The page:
Whitelaw running for St. Armand town justice
BLOOMINGDALE — After St. Armand town justice Jay Niederbuhl resigned from his court position last month the recently-resigned former Essex County coroner Frank Whitelaw has resurrected his public career to run for the position, and currently he is the only candidate on the ballot.
Niederbuhl, who started a four-year term in 2017, suddenly resigned two years into into his term on June 18. He did not respond to a request for an interview in time for this article.
St. Armand town Supervisor Davina Winemiller said she called Whitelaw and asked if he wanted to run for the position.
Winemiller said she’s known Whitelaw for a while and that she asked him to run because she believes he has “high moral character.”
Whitelaw said he had to think about it, as he said he had just gotten out of a “political nightmare” in his county coroner position.
“But when I thought about it, being a judge, you’re more or less left alone by the politicians,” Whitelaw said.
On Monday, Whitelaw filed petitions to run with the signatures he gathered. He is running on the Individual Integrity party line, a party he created. Winemiller said as of Tuesday morning no one else has filed to run for the position. Thursday is the last day a candidate can file to run.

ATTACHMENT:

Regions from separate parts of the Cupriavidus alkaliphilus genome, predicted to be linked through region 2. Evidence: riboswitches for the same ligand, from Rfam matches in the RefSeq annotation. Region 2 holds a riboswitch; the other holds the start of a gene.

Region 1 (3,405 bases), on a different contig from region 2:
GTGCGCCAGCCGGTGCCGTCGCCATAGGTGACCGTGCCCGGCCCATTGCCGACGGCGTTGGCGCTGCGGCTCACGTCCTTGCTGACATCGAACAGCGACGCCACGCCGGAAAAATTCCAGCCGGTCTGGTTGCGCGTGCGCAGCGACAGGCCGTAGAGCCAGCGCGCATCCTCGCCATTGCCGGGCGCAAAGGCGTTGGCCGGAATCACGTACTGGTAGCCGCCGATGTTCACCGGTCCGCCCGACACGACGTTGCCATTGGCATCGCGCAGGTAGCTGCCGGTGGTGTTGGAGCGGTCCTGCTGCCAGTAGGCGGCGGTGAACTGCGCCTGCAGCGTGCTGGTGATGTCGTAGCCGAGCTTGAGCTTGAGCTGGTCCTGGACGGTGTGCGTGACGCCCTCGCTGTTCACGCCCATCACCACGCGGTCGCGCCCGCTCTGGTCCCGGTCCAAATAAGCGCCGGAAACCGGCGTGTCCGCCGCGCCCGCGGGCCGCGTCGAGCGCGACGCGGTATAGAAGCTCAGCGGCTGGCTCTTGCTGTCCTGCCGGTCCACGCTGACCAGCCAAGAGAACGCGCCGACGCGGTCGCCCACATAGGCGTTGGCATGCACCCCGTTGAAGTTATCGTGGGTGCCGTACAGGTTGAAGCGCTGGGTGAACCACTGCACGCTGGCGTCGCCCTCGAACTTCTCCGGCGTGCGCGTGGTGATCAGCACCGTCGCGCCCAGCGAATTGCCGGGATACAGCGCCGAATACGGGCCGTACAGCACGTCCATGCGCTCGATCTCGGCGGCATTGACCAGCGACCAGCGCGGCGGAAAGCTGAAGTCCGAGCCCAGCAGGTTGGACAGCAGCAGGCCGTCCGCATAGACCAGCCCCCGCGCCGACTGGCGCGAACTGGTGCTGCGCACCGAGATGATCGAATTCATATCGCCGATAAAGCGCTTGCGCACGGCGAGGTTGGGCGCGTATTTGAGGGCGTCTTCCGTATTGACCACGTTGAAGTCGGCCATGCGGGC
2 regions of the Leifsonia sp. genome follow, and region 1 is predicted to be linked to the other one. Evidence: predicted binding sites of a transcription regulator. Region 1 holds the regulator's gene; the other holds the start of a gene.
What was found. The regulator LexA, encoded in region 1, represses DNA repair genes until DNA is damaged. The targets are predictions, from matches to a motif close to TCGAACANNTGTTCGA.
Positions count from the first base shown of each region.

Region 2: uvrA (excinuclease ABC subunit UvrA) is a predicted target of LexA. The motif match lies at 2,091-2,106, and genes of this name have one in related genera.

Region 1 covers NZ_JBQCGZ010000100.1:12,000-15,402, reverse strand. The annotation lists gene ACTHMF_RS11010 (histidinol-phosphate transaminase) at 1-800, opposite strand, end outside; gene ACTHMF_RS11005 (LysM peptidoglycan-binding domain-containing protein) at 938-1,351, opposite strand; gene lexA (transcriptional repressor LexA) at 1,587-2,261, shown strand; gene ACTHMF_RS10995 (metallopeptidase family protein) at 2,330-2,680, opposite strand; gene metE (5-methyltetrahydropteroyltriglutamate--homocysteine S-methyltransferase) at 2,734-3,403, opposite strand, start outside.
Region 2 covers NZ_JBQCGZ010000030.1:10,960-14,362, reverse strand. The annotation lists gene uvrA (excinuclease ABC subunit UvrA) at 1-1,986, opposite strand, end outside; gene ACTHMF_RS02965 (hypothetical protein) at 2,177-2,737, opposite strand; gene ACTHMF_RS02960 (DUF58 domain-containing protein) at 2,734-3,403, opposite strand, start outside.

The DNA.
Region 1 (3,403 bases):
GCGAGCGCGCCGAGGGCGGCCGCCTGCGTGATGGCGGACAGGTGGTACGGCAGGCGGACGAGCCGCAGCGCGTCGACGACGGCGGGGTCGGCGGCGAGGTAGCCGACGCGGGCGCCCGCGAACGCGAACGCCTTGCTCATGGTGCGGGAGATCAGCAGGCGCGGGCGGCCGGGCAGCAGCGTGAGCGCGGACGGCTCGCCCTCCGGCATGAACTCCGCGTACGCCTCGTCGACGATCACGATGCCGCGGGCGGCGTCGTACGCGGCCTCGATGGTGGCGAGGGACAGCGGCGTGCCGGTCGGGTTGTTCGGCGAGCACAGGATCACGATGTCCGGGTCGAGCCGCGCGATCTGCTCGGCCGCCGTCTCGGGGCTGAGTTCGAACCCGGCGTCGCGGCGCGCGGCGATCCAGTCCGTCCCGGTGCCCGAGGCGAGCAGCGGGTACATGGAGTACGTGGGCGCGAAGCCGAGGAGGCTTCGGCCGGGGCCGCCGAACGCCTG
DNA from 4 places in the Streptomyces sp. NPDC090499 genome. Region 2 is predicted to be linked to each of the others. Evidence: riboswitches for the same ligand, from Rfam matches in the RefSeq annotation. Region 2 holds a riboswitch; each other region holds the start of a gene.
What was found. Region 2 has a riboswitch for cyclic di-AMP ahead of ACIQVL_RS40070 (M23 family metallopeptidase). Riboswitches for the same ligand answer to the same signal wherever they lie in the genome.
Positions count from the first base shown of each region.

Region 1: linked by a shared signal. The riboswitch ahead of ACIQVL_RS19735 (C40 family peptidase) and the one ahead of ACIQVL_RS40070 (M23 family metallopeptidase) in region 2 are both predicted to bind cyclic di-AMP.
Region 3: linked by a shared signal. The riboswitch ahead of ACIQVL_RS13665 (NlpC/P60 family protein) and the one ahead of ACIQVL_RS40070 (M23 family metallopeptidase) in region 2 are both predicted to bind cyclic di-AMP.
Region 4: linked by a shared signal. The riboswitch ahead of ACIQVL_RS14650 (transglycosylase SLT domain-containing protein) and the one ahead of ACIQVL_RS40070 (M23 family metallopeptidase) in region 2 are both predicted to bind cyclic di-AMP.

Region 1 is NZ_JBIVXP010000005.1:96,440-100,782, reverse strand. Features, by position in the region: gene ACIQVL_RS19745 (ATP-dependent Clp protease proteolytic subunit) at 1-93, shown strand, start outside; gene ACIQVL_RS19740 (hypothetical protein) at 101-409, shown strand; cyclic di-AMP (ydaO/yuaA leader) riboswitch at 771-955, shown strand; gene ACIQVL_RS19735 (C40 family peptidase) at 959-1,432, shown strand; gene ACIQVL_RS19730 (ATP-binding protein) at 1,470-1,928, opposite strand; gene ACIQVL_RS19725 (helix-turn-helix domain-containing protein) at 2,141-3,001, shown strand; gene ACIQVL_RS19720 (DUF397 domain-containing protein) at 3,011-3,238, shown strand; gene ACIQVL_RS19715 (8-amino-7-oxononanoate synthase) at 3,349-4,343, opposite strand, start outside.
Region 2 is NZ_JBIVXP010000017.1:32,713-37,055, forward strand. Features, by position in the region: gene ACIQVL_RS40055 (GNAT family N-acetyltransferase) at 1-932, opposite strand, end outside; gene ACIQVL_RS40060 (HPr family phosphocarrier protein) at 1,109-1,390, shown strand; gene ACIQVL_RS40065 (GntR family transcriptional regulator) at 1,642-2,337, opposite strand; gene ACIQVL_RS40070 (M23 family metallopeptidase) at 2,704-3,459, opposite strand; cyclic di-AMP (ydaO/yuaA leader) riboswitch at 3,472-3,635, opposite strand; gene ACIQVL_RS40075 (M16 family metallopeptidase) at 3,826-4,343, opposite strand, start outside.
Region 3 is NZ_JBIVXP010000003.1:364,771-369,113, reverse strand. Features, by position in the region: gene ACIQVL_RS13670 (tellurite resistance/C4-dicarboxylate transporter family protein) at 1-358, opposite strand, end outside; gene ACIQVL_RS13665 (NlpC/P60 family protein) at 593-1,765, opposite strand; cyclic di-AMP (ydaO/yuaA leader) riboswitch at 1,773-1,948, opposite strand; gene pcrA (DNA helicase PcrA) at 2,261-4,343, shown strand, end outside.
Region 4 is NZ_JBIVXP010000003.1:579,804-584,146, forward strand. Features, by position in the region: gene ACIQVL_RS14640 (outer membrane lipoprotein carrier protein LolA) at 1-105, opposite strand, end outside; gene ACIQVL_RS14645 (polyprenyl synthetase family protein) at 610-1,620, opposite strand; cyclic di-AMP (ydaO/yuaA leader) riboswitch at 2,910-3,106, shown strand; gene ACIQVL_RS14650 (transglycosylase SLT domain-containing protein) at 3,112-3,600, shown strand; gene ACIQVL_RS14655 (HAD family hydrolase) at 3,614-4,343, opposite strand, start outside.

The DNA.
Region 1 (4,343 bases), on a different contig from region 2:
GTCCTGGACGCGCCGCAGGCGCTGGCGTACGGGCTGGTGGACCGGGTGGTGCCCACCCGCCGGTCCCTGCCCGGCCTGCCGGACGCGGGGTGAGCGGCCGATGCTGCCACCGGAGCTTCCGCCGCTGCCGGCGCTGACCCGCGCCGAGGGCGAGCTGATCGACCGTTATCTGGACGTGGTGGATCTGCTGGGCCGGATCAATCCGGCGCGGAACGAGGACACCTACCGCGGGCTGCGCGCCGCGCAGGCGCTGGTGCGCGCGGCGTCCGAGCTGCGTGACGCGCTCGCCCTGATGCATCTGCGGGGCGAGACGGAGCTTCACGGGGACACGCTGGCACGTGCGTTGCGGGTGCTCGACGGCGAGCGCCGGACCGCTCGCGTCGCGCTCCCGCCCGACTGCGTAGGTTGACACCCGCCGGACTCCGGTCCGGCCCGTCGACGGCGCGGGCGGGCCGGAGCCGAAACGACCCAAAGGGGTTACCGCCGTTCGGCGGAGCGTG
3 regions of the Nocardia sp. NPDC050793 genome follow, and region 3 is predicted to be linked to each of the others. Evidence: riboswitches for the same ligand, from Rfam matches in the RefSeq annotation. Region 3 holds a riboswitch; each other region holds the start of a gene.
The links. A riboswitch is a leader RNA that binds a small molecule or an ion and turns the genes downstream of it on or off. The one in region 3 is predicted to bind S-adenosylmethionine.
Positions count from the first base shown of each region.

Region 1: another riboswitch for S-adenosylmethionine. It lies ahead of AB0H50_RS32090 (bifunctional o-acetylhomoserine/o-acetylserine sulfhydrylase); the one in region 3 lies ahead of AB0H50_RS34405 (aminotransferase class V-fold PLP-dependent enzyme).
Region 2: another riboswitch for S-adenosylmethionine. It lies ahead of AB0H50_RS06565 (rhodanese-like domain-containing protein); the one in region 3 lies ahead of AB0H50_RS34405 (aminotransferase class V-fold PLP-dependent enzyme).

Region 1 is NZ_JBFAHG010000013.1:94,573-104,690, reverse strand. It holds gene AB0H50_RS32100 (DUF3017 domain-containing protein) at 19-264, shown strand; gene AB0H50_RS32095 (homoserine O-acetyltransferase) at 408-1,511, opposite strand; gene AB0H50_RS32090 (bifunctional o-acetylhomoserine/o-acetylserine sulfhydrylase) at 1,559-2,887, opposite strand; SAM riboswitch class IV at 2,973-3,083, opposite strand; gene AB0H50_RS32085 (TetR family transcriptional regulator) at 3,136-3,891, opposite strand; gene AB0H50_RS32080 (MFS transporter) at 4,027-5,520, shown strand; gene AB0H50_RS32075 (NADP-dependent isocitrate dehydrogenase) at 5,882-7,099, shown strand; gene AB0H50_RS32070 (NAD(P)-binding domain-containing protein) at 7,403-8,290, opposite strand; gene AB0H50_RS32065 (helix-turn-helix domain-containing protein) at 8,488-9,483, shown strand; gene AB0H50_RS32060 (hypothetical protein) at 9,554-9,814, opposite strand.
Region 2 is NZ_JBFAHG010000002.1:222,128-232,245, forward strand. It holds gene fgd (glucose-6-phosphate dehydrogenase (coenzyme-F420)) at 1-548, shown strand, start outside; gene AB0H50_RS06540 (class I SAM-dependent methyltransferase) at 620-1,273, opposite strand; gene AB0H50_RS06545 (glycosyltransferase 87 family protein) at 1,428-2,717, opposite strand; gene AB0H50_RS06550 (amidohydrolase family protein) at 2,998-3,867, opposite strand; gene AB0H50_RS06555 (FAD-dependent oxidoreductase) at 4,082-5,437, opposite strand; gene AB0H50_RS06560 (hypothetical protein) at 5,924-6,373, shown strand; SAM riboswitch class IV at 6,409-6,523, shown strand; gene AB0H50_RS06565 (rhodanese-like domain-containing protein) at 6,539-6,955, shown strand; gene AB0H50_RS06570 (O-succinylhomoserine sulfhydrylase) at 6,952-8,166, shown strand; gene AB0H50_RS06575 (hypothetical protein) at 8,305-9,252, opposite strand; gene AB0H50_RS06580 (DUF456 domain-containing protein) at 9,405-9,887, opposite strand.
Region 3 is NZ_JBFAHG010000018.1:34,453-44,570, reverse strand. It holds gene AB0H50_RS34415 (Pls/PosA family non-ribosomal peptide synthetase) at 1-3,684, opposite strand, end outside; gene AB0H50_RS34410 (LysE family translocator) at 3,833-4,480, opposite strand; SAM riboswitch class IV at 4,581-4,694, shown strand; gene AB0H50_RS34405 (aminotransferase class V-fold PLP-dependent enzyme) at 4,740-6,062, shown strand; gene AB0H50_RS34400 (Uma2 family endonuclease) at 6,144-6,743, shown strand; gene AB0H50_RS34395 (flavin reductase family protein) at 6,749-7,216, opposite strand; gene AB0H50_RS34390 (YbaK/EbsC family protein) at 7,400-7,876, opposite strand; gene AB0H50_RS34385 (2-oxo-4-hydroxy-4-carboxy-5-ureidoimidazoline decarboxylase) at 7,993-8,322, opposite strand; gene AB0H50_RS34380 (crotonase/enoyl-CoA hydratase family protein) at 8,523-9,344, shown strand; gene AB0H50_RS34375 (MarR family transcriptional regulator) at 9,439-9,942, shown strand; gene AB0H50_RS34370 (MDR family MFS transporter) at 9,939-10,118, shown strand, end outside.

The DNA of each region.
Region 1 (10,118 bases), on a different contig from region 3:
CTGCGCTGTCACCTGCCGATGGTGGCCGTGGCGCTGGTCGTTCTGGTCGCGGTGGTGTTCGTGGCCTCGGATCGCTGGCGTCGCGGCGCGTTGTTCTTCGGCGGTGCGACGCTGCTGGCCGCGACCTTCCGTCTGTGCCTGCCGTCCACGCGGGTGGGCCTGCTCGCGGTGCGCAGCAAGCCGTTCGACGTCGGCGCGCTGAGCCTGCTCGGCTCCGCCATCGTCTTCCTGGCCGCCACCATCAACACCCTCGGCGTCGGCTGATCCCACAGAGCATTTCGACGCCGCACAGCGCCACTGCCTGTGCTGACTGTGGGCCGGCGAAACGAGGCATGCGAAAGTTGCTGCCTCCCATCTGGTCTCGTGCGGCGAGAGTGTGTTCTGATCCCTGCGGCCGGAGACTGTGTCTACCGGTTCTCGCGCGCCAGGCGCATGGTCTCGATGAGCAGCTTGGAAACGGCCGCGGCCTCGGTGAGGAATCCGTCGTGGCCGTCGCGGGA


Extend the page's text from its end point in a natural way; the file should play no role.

Whitelaw said there is a “steep learning curve” he will be on, if elected, but that he will throw himself into learning as much as he can.
He said he will ask to sit in on North Elba town justice Dean Dietrich’s court sessions to “learn the ropes.”
Whitelaw has a legal background from his time as a state police trooper, but he said there are many new laws, including the bail reform passed last year, which he needs to learn about.
He also wants to get a glimpse of how actual court procedure and civil litigation occurs.
“Other than watching Judge Judy a lot, I’m not versed in civil (litigation),” Whitelaw said.
Whitelaw said “fairness and compassion” was important in both his state police and coroner jobs, and that he would bring that into the courtroom, too.
“The law might be black and white, but a lot of times the color of the law is gray,” Whitelaw said.
He said he would not favor state police because he used to work with them.
“I represent the people,” Whitelaw said. “If they (the state police) bring me a bad case and I have to dismiss it, well, that’s just the way it goes.”
Dietrich is covering St. Armand court until the end of the year.
The part-time justice position takes about 30 hours a week and pays around $20,000 a year.